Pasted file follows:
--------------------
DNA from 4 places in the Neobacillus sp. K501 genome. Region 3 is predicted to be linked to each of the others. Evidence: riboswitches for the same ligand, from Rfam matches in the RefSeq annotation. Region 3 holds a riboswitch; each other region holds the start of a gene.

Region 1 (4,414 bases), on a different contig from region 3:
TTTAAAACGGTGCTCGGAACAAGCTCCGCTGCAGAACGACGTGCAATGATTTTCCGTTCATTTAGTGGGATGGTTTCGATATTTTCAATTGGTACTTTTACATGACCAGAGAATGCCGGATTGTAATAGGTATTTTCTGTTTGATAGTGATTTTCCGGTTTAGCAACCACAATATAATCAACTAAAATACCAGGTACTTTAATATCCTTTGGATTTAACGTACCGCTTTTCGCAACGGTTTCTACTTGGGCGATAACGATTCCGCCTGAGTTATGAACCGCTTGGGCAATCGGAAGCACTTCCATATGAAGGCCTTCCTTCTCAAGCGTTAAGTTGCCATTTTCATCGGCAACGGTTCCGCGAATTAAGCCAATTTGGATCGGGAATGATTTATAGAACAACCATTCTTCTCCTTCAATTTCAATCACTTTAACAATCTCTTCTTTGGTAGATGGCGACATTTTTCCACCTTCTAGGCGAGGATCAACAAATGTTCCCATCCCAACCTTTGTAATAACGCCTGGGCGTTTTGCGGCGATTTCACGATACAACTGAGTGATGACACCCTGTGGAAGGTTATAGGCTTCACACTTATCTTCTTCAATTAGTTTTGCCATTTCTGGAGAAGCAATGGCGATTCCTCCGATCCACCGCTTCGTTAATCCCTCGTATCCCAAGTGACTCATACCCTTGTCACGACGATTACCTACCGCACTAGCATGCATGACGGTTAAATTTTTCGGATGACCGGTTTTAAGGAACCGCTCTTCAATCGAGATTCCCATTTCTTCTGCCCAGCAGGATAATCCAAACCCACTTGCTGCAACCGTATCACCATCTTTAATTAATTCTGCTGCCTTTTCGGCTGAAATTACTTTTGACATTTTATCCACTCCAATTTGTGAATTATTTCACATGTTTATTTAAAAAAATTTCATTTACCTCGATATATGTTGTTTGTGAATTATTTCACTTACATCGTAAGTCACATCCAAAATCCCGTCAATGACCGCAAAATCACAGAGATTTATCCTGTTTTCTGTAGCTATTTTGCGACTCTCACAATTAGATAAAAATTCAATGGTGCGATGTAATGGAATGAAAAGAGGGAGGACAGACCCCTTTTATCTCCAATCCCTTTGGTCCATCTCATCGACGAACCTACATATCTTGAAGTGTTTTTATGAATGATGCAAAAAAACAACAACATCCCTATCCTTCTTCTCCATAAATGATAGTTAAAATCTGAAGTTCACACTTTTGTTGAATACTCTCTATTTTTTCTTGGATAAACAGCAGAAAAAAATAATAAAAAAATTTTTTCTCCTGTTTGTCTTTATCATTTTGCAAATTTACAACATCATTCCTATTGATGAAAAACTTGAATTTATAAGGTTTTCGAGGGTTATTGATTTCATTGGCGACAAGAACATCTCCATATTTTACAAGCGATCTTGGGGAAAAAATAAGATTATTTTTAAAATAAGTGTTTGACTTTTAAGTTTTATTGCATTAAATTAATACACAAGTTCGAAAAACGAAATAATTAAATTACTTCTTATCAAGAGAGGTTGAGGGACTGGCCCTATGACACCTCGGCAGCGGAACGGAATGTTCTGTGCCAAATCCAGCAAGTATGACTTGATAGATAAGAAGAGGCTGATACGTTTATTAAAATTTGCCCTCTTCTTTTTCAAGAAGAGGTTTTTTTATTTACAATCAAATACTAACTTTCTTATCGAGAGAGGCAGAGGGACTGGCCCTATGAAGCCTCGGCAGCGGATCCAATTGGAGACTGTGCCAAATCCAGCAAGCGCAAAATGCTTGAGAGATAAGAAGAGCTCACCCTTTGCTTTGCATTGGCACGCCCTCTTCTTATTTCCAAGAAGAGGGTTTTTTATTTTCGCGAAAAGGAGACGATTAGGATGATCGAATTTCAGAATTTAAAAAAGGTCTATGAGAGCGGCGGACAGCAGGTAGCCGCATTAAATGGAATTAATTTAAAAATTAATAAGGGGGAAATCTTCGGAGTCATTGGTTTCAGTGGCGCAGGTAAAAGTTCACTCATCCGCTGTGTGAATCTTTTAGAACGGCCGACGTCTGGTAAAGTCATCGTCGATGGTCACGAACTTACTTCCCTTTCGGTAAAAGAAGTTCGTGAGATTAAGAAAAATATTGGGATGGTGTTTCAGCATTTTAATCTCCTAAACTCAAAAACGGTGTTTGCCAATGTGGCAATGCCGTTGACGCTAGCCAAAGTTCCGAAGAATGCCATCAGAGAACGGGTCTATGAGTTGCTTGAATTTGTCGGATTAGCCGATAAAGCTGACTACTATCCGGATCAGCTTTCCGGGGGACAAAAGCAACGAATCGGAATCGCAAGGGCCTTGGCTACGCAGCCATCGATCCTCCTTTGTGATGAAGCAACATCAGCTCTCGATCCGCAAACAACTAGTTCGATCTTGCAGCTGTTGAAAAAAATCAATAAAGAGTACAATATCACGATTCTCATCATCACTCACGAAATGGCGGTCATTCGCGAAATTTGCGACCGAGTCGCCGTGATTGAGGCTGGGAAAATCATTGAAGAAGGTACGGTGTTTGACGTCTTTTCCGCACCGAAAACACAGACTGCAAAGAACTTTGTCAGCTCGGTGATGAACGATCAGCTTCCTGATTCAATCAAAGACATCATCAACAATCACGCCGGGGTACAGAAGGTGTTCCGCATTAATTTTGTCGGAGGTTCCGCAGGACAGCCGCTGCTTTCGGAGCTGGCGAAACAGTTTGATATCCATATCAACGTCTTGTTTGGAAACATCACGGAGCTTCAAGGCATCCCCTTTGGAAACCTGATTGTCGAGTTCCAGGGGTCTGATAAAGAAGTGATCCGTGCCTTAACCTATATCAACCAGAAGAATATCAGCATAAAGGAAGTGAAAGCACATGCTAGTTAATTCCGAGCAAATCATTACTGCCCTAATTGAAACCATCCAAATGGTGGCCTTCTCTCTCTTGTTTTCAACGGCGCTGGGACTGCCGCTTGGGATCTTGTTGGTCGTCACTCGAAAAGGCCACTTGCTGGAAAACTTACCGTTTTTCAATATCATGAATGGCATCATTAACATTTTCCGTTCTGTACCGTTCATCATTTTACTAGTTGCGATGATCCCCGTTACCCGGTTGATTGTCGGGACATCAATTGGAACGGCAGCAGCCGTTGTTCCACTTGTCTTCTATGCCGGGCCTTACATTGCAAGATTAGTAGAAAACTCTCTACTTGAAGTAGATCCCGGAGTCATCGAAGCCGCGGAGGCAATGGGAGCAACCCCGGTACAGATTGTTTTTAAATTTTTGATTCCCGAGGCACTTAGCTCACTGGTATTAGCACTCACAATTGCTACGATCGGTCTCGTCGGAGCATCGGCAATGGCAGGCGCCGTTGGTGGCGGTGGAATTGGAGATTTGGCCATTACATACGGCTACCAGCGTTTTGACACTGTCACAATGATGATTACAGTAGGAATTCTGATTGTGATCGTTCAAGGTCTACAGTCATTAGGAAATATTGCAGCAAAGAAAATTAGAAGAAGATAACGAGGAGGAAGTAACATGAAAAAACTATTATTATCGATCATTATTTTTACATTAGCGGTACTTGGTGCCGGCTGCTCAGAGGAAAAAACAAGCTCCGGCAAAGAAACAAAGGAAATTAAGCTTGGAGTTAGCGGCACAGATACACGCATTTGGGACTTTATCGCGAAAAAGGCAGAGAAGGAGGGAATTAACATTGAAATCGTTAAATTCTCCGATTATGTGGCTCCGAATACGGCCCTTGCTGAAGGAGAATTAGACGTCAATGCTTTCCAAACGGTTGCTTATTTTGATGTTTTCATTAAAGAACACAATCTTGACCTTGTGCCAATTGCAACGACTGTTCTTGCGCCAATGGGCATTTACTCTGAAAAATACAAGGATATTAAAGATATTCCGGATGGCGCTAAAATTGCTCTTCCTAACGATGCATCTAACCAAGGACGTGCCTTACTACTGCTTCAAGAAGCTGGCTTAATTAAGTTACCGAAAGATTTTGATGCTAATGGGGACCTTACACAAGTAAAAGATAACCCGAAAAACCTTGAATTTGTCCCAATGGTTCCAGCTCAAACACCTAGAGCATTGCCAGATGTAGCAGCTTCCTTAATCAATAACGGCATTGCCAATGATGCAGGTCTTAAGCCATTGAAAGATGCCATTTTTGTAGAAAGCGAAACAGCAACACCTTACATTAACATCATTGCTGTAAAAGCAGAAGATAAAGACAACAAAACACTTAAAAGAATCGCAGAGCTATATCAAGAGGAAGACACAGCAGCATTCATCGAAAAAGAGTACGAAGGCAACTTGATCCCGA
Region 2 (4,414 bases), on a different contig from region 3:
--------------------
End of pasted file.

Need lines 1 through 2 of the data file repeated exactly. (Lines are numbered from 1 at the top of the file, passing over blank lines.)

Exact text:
DNA from 4 places in the Neobacillus sp. K501 genome. Region 3 is predicted to be linked to each of the others. Evidence: riboswitches for the same ligand, from Rfam matches in the RefSeq annotation. Region 3 holds a riboswitch; each other region holds the start of a gene.

Region 1 (4,414 bases), on a different contig from region 3: